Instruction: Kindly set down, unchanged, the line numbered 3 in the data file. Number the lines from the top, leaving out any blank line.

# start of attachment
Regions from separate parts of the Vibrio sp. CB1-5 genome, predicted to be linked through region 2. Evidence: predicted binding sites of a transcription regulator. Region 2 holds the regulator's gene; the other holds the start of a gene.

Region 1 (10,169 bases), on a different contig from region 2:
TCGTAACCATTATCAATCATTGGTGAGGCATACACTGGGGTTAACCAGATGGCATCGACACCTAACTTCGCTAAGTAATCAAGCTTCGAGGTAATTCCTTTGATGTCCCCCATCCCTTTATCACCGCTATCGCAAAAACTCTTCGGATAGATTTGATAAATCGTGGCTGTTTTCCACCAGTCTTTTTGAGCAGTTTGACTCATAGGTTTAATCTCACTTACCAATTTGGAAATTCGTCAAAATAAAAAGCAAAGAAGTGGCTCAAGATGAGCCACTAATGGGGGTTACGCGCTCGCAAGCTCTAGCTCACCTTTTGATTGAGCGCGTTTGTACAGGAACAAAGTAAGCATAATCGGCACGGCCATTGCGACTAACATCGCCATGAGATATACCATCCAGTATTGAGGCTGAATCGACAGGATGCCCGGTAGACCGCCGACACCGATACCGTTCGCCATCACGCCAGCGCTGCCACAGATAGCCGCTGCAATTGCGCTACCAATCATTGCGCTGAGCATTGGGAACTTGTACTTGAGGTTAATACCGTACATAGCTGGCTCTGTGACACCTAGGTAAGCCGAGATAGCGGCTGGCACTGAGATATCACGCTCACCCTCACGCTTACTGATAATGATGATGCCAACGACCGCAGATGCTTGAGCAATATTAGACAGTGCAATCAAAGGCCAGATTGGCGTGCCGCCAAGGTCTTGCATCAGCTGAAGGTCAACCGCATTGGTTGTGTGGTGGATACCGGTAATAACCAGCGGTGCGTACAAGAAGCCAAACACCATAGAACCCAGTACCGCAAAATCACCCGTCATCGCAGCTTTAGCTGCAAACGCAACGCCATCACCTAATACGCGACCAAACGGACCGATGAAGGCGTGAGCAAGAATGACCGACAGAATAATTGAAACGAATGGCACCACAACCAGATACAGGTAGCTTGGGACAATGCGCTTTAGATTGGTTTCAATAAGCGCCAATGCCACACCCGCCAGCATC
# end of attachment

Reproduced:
TCGTAACCATTATCAATCATTGGTGAGGCATACACTGGGGTTAACCAGATGGCATCGACACCTAACTTCGCTAAGTAATCAAGCTTCGAGGTAATTCCTTTGATGTCCCCCATCCCTTTATCACCGCTATCGCAAAAACTCTTCGGATAGATTTGATAAATCGTGGCTGTTTTCCACCAGTCTTTTTGAGCAGTTTGACTCATAGGTTTAATCTCACTTACCAATTTGGAAATTCGTCAAAATAAAAAGCAAAGAAGTGGCTCAAGATGAGCCACTAATGGGGGTTACGCGCTCGCAAGCTCTAGCTCACCTTTTGATTGAGCGCGTTTGTACAGGAACAAAGTAAGCATAATCGGCACGGCCATTGCGACTAACATCGCCATGAGATATACCATCCAGTATTGAGGCTGAATCGACAGGATGCCCGGTAGACCGCCGACACCGATACCGTTCGCCATCACGCCAGCGCTGCCACAGATAGCCGCTGCAATTGCGCTACCAATCATTGCGCTGAGCATTGGGAACTTGTACTTGAGGTTAATACCGTACATAGCTGGCTCTGTGACACCTAGGTAAGCCGAGATAGCGGCTGGCACTGAGATATCACGCTCACCCTCACGCTTACTGATAATGATGATGCCAACGACCGCAGATGCTTGAGCAATATTAGACAGTGCAATCAAAGGCCAGATTGGCGTGCCGCCAAGGTCTTGCATCAGCTGAAGGTCAACCGCATTGGTTGTGTGGTGGATACCGGTAATAACCAGCGGTGCGTACAAGAAGCCAAACACCATAGAACCCAGTACCGCAAAATCACCCGTCATCGCAGCTTTAGCTGCAAACGCAACGCCATCACCTAATACGCGACCAAACGGACCGATGAAGGCGTGAGCAAGAATGACCGACAGAATAATTGAAACGAATGGCACCACAACCAGATACAGGTAGCTTGGGACAATGCGCTTTAGATTGGTTTCAATAAGCGCCAATGCCACACCCGCCAGCATC